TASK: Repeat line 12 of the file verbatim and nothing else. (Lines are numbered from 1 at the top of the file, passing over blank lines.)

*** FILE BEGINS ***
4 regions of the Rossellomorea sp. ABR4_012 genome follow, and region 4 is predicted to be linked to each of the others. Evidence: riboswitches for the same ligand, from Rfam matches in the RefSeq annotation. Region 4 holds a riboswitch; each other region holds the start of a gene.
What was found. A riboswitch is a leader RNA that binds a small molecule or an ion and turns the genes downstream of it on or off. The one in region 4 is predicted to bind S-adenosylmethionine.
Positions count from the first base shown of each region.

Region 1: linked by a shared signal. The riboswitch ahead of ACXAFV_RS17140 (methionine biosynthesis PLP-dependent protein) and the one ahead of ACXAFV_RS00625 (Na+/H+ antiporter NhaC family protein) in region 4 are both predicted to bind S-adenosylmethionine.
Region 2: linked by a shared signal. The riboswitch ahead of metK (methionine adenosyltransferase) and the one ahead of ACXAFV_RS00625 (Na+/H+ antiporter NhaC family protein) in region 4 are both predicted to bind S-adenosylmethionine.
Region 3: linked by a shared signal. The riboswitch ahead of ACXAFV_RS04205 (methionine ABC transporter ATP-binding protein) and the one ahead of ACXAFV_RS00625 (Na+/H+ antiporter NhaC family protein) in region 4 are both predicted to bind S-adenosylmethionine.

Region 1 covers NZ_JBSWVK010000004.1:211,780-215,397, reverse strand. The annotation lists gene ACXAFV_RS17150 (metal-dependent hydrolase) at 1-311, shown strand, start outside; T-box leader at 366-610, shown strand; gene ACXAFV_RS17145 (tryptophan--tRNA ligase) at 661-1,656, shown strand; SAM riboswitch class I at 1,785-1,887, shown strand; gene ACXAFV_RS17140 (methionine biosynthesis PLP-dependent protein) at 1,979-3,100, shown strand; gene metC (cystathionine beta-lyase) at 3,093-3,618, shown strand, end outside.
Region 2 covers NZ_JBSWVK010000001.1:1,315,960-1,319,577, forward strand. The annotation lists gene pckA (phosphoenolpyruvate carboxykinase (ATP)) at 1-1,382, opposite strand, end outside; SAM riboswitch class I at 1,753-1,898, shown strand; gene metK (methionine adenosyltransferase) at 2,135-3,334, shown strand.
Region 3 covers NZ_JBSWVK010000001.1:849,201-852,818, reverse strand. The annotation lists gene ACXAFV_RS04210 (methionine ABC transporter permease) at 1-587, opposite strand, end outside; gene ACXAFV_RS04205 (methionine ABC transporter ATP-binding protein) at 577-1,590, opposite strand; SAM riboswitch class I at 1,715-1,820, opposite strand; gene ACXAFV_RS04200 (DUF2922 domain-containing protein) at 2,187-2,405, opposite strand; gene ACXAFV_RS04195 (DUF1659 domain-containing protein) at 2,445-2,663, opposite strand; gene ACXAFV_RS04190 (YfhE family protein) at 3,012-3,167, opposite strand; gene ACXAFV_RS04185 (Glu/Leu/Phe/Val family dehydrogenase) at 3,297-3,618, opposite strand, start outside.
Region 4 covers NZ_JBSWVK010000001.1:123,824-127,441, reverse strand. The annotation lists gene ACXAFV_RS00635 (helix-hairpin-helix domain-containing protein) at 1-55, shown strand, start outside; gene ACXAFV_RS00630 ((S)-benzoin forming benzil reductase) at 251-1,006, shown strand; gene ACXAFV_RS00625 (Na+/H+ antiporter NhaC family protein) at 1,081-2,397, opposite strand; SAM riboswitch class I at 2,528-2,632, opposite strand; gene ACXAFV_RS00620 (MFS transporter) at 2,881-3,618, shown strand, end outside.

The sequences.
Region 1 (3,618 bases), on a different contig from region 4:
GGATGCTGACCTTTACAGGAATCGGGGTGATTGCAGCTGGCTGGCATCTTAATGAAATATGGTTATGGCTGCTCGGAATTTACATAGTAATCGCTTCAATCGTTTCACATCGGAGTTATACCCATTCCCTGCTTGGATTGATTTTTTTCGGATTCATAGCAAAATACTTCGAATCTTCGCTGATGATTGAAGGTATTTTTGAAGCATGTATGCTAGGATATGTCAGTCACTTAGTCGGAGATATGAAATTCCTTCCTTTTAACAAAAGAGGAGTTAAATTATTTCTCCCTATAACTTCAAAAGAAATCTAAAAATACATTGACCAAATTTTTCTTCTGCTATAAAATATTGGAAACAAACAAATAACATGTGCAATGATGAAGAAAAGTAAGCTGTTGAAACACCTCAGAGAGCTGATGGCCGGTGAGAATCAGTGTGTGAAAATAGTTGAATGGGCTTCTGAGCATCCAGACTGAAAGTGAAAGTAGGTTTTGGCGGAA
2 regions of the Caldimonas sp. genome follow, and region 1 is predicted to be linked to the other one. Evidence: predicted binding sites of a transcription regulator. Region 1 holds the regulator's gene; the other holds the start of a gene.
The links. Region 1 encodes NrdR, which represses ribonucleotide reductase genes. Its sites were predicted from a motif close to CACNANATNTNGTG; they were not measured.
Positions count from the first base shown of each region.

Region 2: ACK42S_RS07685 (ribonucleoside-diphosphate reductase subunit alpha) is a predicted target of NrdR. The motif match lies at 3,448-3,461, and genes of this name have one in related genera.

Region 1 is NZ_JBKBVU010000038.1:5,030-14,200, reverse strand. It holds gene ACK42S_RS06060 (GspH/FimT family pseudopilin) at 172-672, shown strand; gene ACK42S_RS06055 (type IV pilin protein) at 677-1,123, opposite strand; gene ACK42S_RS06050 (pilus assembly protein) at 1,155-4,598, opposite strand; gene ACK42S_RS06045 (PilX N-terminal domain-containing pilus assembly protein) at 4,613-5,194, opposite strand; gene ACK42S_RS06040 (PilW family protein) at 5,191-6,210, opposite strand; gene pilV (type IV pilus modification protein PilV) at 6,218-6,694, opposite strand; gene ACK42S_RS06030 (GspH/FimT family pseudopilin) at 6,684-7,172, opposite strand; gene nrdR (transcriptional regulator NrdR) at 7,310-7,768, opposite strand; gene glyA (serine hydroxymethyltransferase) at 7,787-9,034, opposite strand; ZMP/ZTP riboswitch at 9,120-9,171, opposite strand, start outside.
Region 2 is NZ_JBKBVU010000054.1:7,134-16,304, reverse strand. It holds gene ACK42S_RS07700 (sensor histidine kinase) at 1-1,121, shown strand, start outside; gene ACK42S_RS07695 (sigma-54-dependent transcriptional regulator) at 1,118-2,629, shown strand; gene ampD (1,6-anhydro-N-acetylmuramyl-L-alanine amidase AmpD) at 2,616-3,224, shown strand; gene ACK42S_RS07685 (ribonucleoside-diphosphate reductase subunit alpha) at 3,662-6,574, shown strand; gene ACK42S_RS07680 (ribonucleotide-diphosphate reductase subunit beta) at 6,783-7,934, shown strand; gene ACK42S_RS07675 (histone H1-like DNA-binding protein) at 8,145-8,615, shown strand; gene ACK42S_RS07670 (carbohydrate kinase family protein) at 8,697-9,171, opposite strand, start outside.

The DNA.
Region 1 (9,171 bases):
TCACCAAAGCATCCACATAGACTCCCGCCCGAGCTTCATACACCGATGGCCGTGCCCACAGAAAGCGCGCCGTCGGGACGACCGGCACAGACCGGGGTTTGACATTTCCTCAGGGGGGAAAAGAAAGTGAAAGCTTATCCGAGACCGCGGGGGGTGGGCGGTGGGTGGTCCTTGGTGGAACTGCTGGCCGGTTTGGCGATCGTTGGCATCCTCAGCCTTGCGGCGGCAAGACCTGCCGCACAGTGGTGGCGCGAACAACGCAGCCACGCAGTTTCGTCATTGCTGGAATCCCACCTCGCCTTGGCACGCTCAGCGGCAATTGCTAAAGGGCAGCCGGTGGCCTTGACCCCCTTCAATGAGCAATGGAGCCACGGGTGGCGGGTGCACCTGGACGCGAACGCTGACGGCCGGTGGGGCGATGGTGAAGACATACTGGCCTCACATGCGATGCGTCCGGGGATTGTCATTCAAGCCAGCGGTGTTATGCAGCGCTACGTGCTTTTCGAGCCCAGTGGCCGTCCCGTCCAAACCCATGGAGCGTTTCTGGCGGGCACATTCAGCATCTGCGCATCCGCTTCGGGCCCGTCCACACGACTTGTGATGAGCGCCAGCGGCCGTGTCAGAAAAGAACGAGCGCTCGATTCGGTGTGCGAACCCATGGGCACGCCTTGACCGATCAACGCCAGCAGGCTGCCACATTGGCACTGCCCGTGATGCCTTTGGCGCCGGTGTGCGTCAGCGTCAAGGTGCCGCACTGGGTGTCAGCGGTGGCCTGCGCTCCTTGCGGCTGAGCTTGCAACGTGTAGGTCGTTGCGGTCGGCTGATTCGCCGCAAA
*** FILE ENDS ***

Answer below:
Region 1 (3,618 bases), on a different contig from region 4: